We lost the power to manage our fisheries when we entered Confederation, and Ottawa used our fishery to trade quotas to foreigners for favours benefitting other Canadians, and mismanaged some species of the domestic fishery to the point of commercial extinction. As a result of this mismanagement, tens of thousands of people have been forced to leave our province. Imagine, if in one day, 300,000 Ontarians suddenly lost their jobs as a result of the federal government's mismanagement of their industry. It would be a national disaster. In 1992, when the equivalent, 12,000, lost their jobs in one day in Newfoundland and Labrador, it was a national nuisance.
During this Super Bowl week, the words of Vince Lombardi are appropriate: "It's not whether you get knocked down, it's whether you get up." And, that is exactly what we did in Newfoundland and Labrador after our fishery closed. We took a knock, but then we got back up and diversified the fishery into a new, billion-dollar industry. But, the social impact on the province can never be recovered, and we have lost tens of billions of dollars from a ground fishery that still has not recovered.
Just recently, we were pleased to announce the development of one of the richest nickel cobalt copper discoveries in the world by Inco. The construction is ahead of schedule and on budget--a testament to the company and the many Newfoundlanders and Labradorians employed there. However, when the ore is processed, our province will receive less than 10 per cent of the royalties while the federal government will receive close to 90 per cent.
So, it is against this backdrop of the fishery, Churchill and our mineral development that our recent dispute arose. Compounding the loss of these other benefits was the loss of offshore oil and gas revenues.
Until now, most of the returns on offshore development have been leaving Newfoundland and Labrador. Most of the revenues flow to Ottawa under the equalization clawback, despite a provision of the Atlantic Accord promising that our province would be the principal beneficiary of our offshore resources.
We led the country in economic growth year after year, largely on the success of our offshore projects, yet the lion's share of the benefits was going elsewhere. Under that scenario, we would never have been self-reliant on the strength of oil because every step forward on revenues was accompanied by a virtually equivalent step back.
Similarly, we will never be self-reliant if we are simply a repository of the raw natural resources that create jobs and wealth in other jurisdictions. We will never be self-reliant unless we can do a better job of putting these resources and revenues to work for our own communities and economy.
That is why achieving a better arrangement on our non-renewable offshore resources has been one of my highest priorities. Last year, I proposed shielding our own provincial share of offshore revenues from the equalization clawback. It was a fair proposal. We have one window of opportunity to harness those non-renewable resources for our future.
Last June, Prime Minister Paul Martin agreed to accept our proposal on offshore revenue sharing. He recognized the fairness and equity of our proposal and, last Friday, after many months of discussions about the details, he lived up to his commitment. By holding out for fairness, we achieved an agreement that makes Newfoundland and Labrador more secure and lays the foundation for future progress. I applaud the Prime Minister for keeping his promise to Newfoundland and Labrador and Nova Scotia.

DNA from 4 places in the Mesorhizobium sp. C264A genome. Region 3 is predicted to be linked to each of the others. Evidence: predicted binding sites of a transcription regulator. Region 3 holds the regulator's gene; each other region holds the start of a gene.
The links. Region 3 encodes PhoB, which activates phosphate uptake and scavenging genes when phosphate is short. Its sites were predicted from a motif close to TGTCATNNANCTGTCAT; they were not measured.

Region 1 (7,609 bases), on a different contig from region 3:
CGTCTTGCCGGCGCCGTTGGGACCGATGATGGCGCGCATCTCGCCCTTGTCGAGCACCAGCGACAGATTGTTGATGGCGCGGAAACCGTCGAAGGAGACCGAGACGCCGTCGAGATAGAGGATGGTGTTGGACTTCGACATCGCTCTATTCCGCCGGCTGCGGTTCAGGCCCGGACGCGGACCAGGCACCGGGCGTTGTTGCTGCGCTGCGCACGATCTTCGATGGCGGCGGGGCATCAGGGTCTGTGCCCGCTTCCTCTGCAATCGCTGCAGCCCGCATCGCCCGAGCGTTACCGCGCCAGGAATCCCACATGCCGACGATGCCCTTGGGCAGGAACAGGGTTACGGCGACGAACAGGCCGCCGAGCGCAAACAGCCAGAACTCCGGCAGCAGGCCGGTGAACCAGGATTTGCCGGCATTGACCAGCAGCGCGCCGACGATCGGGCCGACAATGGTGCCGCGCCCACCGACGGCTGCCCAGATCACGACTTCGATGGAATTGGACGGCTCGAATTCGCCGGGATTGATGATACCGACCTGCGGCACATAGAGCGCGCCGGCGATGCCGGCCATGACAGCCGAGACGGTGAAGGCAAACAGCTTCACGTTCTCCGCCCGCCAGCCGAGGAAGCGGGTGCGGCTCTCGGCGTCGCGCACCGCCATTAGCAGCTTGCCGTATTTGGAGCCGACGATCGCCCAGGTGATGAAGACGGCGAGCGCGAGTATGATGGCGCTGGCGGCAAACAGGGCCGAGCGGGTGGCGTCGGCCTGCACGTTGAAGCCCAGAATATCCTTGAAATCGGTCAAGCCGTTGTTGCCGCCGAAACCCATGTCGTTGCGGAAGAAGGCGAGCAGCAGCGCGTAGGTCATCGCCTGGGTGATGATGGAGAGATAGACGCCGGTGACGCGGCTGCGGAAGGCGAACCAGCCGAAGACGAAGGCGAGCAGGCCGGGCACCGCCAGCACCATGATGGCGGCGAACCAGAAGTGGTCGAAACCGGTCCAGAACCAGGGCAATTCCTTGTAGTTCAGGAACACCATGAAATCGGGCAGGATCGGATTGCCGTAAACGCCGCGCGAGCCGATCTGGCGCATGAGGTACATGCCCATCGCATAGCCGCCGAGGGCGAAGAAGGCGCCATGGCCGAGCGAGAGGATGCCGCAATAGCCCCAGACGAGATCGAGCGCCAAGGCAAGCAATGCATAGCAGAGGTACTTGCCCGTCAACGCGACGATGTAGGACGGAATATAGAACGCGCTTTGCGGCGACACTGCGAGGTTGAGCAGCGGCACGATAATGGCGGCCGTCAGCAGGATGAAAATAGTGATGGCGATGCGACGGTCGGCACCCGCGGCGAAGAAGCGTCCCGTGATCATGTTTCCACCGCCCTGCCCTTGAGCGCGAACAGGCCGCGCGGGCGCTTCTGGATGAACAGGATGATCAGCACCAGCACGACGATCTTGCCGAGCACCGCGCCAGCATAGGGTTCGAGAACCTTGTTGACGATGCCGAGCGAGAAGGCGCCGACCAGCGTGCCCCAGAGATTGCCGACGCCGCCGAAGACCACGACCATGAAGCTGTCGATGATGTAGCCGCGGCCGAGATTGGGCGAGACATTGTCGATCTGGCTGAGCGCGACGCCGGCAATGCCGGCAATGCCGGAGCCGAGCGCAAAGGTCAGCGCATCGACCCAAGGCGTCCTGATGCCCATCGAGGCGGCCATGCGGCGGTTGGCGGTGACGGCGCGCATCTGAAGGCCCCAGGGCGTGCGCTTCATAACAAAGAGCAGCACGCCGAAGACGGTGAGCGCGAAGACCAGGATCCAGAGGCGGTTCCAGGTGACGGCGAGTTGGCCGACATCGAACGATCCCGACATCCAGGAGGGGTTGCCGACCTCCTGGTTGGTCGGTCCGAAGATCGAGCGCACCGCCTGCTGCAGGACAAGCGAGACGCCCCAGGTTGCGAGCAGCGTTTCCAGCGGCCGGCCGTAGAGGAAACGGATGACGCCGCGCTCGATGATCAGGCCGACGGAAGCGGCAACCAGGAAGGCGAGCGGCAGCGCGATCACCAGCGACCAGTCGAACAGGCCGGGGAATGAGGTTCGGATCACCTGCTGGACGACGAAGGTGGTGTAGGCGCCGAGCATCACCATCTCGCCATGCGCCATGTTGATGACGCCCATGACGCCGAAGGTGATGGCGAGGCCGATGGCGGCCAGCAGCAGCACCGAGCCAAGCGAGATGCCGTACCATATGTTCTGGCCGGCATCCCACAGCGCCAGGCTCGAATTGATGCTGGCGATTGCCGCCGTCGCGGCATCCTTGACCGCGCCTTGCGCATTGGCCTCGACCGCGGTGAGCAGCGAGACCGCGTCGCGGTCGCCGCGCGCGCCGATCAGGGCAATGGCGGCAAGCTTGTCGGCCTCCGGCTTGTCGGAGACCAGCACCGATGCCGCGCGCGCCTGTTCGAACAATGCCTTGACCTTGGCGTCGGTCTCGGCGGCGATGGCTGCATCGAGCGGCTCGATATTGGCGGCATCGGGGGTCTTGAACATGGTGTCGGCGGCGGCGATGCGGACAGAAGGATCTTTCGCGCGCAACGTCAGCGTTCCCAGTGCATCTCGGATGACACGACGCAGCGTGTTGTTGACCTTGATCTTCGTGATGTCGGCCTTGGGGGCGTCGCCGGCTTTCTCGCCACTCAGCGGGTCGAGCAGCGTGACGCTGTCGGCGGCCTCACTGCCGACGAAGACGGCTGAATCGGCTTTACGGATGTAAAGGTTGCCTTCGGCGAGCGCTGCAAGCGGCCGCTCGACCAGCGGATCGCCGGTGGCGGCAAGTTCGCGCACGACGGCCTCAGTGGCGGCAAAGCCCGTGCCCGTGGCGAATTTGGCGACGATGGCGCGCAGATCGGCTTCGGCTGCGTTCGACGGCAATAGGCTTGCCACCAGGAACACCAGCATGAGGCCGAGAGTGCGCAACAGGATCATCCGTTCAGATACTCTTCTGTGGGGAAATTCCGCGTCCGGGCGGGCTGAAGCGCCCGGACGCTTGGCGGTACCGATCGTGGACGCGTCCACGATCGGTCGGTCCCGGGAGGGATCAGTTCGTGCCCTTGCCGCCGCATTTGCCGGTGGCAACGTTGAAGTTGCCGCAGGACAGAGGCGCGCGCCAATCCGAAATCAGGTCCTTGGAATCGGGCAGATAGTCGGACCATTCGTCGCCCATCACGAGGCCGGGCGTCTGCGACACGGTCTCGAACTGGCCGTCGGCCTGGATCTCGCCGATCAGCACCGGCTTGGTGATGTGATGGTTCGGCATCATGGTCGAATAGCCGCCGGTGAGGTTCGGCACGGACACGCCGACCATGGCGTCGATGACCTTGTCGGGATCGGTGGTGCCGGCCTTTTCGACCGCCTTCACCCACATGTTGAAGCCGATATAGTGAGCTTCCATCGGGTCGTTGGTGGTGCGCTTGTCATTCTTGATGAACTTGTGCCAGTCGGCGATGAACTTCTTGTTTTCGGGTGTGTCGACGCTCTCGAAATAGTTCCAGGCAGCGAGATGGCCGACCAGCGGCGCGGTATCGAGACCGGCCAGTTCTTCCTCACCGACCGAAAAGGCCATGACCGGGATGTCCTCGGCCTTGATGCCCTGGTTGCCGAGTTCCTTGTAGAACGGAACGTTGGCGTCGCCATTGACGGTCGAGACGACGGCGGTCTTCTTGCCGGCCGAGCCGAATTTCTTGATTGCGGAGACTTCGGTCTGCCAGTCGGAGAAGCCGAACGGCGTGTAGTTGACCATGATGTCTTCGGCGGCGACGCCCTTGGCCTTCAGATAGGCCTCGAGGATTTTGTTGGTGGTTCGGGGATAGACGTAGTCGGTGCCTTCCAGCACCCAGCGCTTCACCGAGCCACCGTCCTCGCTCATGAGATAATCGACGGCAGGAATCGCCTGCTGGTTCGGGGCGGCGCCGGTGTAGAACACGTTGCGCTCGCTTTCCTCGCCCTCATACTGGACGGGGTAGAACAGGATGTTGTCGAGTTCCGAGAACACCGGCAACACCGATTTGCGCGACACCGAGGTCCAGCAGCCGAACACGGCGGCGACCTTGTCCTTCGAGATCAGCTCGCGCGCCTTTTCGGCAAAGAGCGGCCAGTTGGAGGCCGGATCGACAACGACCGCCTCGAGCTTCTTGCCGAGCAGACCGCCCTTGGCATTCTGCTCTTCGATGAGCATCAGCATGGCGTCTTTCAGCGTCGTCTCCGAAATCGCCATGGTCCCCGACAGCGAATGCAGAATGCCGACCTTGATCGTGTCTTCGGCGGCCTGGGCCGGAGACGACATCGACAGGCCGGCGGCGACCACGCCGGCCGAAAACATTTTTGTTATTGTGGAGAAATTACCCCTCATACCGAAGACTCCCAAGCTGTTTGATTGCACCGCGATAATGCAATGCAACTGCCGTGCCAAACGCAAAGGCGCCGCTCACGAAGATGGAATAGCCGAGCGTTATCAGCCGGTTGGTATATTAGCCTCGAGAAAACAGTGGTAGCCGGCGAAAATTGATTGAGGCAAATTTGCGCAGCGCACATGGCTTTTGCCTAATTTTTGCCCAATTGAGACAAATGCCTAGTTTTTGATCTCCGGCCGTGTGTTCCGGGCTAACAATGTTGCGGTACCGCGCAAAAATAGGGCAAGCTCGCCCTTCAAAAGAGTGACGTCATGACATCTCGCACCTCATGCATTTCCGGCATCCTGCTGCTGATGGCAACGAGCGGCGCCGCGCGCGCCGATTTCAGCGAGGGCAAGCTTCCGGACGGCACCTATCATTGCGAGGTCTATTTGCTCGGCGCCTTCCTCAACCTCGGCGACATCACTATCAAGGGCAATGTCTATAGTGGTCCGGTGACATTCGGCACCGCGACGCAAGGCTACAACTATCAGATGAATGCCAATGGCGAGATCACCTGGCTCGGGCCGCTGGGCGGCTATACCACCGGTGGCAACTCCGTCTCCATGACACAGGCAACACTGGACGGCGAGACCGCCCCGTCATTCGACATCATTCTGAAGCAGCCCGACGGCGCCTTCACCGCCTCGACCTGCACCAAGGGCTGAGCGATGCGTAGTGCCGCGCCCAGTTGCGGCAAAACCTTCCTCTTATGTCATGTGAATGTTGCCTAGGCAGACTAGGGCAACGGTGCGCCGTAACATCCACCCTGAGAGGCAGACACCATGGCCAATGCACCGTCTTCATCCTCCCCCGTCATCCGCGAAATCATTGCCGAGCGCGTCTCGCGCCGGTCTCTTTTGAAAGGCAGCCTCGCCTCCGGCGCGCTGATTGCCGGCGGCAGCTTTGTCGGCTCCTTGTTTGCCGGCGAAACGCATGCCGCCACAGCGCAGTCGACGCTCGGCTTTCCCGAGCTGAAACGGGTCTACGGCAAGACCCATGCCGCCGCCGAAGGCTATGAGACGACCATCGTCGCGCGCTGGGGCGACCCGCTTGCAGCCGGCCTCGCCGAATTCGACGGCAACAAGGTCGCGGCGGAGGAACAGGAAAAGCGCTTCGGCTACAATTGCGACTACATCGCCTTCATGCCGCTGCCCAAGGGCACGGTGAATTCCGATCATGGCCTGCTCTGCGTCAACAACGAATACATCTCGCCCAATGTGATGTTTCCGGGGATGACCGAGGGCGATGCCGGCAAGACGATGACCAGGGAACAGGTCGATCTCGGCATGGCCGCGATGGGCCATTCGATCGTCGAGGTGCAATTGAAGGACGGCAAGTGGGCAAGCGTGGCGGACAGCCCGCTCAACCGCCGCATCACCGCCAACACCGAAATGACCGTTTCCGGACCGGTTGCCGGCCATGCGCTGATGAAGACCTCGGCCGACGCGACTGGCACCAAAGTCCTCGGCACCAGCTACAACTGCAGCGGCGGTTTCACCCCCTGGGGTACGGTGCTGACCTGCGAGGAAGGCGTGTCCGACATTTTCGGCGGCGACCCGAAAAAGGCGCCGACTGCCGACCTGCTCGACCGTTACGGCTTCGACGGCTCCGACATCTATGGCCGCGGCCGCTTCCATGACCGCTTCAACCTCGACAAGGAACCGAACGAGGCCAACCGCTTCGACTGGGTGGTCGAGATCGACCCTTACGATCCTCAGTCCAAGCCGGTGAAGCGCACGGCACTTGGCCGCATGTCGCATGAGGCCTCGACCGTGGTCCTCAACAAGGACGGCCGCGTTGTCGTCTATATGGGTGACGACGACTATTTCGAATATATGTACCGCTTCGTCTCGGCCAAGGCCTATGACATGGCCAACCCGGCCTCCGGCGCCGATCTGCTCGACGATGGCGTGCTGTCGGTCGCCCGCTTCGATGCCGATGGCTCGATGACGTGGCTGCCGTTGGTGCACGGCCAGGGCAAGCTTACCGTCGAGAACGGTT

It required leadership, courage, strength of convictions and a desire to build a stronger nation. Mostly, it required a vision for the future of Newfoundland and Labrador. The Prime Minister's actions reflect the words of Franklin D. Roosevelt: "The test of our progress is not whether we add more to the abundance of those who have much; it is whether we provide enough for those who have too little."
The agreement in principle that we reached last Friday includes giving our province 100 per cent of our provincial share of offshore revenues free from any equalization clawbacks while we are an equalization-receiving province. It also includes several other tremendous benefits to the province. And Canadians will still receive more than 50 per cent of all revenues from our offshore oil and gas.
This agreement represents a big win for Newfoundland and Labrador. But, it also represents a win for Canada. Not only will Canada benefit from Newfoundland and Labrador's increasing self-reliance, but it can hold its head proudly on the international stage for its efforts to enable Confederation's poorest partner to realize its potential for prosperity within the federation.
I have never believed in getting something for nothing. If there is something you want in life, you have to go out and work hard to get it. And, in the past several months, our team has worked very hard--and sometimes made controversial decisions--to accomplish our goal.
The removal of the flag at the time was considered by some outside our province to be a setback to our cause but, from our perspective, it was necessary. I want you all to know it was not intended to show disrespect for this great country of ours. It was a statement to our fellow Canadians that we had issues that were deep-rooted, that were steeped in the wrongs of the past, that were about our survival as a people. We did not want to get out of Canada, we wanted to get into Canada as an equal-treated with dignity.
When Prime Minister Mulroney signed the original Atlantic Accord, he said he was not afraid to inflict prosperity on Newfoundland and Labrador. Rex Murphy summed it up best last fall when he said: "The infliction seems to have kicked in; we're still on standby for the prosperity." Last Friday, we came one step closer to the prosperity. As a result of our new agreement, my Canada is a lot stronger this week than it was last.